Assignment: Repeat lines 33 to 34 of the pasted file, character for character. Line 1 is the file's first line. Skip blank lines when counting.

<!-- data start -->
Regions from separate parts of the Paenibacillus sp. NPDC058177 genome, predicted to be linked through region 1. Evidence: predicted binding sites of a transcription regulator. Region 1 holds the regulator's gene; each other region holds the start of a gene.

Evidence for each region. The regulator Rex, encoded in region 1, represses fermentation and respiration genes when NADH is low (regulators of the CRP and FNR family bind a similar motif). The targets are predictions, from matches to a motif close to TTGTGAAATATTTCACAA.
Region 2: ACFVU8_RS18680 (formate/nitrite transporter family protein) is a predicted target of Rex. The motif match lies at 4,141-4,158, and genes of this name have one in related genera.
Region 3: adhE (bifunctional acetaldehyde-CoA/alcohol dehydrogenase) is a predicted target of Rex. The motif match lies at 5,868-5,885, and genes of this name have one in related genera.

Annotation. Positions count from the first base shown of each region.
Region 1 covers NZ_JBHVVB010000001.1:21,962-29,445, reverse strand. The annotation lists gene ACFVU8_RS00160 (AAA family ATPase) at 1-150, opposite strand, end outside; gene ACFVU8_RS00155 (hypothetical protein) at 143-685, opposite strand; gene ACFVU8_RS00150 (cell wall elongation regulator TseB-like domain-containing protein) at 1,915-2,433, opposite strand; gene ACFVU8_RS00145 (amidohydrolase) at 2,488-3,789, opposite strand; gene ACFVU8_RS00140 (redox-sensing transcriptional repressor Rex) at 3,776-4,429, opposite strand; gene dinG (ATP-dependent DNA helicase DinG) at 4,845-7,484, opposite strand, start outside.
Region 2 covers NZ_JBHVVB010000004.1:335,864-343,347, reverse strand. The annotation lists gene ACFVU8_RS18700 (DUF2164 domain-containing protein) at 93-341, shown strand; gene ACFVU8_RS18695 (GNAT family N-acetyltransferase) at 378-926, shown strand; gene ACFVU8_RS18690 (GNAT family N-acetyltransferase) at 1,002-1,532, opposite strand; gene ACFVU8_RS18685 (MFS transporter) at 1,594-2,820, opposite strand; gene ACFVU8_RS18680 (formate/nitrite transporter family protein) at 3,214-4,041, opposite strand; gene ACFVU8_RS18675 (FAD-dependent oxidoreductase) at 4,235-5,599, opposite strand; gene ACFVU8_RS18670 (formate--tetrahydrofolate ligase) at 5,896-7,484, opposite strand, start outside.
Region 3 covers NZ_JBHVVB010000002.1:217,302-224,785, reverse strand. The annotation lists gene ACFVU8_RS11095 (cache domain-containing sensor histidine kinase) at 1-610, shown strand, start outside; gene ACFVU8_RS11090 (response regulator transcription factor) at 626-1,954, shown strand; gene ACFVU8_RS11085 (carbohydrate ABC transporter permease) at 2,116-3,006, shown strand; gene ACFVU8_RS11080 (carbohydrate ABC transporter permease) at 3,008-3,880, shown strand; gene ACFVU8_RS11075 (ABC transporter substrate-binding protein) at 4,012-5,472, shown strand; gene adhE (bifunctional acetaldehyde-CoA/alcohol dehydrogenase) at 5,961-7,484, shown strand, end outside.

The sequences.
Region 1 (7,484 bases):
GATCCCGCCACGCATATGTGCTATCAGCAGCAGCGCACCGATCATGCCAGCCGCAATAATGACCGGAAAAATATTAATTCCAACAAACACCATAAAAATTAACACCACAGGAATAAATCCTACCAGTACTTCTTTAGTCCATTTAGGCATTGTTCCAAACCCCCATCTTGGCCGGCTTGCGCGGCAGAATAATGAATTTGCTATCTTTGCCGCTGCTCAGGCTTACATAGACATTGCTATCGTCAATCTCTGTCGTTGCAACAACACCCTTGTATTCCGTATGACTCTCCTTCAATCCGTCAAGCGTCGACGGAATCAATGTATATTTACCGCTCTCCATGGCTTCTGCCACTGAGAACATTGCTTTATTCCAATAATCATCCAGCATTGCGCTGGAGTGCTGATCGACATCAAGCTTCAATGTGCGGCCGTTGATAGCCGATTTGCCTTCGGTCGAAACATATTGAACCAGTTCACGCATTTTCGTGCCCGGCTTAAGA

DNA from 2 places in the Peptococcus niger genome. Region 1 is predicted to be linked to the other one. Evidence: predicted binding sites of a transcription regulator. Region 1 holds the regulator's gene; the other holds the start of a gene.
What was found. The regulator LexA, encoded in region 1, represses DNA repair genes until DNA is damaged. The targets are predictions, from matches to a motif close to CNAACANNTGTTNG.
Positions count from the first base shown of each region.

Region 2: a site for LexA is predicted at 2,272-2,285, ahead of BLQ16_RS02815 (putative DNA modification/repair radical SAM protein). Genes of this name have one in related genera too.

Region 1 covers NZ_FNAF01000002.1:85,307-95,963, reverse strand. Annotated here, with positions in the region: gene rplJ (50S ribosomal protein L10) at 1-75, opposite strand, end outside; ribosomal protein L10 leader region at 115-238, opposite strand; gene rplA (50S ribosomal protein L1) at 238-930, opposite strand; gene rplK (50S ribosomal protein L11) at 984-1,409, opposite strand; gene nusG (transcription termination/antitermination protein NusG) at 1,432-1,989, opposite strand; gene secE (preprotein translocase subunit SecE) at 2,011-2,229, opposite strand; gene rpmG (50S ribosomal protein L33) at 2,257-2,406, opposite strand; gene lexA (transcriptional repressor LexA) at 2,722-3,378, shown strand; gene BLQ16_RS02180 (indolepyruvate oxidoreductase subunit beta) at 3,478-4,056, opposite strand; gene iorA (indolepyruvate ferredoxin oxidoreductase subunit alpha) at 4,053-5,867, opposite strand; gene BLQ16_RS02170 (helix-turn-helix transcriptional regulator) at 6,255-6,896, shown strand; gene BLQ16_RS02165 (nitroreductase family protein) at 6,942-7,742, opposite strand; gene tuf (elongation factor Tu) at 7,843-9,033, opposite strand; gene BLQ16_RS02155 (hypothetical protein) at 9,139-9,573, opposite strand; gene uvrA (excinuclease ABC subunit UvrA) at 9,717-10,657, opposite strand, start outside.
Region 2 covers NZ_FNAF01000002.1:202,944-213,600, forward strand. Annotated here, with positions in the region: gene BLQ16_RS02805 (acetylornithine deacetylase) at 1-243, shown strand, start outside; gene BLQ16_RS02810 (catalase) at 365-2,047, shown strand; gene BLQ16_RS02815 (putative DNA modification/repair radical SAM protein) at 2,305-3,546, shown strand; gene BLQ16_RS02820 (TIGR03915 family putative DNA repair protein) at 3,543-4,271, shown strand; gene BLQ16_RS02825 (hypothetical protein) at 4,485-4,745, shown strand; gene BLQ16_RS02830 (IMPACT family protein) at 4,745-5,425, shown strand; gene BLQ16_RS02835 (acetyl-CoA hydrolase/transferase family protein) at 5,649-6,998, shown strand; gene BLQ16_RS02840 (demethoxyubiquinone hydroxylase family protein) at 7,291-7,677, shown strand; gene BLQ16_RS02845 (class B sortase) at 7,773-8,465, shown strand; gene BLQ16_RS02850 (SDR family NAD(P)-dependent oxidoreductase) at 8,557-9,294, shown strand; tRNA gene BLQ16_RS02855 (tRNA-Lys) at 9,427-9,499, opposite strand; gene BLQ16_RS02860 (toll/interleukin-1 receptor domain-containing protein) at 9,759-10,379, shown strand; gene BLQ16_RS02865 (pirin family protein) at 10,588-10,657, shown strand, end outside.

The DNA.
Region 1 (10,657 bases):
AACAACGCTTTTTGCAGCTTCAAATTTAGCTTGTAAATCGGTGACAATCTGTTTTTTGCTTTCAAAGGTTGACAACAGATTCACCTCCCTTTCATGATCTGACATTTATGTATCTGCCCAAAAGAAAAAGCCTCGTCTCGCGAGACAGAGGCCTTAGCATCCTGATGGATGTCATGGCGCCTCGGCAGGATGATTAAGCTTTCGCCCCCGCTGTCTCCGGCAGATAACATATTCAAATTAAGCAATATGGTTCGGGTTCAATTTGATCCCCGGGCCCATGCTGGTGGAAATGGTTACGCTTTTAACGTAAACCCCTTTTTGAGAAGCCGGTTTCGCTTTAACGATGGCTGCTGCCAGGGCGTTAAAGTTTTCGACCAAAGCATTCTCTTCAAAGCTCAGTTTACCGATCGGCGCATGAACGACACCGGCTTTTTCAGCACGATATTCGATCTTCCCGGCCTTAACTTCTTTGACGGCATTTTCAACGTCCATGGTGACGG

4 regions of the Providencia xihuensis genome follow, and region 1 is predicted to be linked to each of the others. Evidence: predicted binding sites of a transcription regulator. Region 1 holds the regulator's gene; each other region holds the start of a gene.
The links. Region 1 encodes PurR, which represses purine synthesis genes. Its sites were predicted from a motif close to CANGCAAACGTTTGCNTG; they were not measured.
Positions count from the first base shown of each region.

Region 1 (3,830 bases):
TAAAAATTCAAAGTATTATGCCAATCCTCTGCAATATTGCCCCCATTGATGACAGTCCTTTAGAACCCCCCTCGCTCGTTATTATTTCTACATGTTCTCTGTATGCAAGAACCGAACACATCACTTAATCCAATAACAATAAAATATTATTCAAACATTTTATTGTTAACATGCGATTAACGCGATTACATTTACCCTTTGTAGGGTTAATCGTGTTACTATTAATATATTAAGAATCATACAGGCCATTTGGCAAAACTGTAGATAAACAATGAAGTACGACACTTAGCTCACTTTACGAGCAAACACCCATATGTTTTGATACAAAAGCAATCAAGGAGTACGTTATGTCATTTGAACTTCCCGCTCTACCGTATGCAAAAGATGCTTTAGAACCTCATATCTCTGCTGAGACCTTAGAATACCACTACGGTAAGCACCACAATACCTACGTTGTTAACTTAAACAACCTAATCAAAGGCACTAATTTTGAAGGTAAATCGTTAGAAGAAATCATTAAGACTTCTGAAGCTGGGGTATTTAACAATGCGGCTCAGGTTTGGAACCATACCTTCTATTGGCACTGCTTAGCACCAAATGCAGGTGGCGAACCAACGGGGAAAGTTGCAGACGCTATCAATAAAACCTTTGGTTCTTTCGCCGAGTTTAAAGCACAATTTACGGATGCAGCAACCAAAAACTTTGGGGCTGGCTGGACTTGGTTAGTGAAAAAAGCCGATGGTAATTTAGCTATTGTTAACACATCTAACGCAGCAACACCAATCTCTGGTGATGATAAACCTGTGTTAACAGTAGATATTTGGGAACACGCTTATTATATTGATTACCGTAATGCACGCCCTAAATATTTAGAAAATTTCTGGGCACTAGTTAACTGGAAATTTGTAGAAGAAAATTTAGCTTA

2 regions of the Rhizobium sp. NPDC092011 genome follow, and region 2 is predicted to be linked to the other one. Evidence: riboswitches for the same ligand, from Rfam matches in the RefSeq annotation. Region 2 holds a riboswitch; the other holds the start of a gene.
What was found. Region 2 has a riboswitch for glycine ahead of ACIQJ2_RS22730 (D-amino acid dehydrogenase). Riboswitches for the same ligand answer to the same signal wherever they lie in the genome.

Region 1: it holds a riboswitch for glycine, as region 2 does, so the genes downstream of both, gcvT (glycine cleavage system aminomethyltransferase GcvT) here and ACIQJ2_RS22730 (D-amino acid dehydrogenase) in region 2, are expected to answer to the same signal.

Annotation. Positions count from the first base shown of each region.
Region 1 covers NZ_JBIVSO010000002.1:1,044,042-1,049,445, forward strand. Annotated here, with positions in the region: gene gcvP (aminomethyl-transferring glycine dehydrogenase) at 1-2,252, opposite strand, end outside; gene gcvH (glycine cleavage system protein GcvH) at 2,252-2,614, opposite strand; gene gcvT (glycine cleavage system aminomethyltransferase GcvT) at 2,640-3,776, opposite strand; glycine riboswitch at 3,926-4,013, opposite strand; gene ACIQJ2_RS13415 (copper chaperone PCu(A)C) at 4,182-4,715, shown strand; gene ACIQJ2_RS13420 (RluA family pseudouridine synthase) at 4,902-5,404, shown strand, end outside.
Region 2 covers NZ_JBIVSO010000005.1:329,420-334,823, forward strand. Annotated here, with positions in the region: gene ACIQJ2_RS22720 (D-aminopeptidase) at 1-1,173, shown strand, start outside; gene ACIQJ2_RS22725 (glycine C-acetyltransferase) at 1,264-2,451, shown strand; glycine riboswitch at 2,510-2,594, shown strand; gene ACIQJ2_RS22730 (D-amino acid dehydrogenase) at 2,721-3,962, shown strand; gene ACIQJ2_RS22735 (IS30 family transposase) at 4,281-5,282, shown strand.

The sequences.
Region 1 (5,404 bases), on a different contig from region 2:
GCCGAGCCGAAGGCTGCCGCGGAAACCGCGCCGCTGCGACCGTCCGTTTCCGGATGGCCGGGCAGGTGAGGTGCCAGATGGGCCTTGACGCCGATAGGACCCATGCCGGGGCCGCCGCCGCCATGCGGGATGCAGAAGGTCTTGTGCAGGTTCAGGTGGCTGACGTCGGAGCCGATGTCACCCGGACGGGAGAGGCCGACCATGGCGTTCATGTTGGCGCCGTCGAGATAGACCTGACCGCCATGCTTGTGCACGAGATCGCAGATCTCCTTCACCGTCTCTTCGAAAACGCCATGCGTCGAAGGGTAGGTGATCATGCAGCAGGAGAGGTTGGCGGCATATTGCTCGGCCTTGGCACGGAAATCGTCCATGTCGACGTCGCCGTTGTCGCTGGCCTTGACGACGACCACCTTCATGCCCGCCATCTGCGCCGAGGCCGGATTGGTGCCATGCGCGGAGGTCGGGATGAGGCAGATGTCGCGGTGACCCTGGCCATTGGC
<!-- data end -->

Region 1 (5,404 bases), on a different contig from region 2:
GCCGAGCCGAAGGCTGCCGCGGAAACCGCGCCGCTGCGACCGTCCGTTTCCGGATGGCCGGGCAGGTGAGGTGCCAGATGGGCCTTGACGCCGATAGGACCCATGCCGGGGCCGCCGCCGCCATGCGGGATGCAGAAGGTCTTGTGCAGGTTCAGGTGGCTGACGTCGGAGCCGATGTCACCCGGACGGGAGAGGCCGACCATGGCGTTCATGTTGGCGCCGTCGAGATAGACCTGACCGCCATGCTTGTGCACGAGATCGCAGATCTCCTTCACCGTCTCTTCGAAAACGCCATGCGTCGAAGGGTAGGTGATCATGCAGCAGGAGAGGTTGGCGGCATATTGCTCGGCCTTGGCACGGAAATCGTCCATGTCGACGTCGCCGTTGTCGCTGGCCTTGACGACGACCACCTTCATGCCCGCCATCTGCGCCGAGGCCGGATTGGTGCCATGCGCGGAGGTCGGGATGAGGCAGATGTCGCGGTGACCCTGGCCATTGGC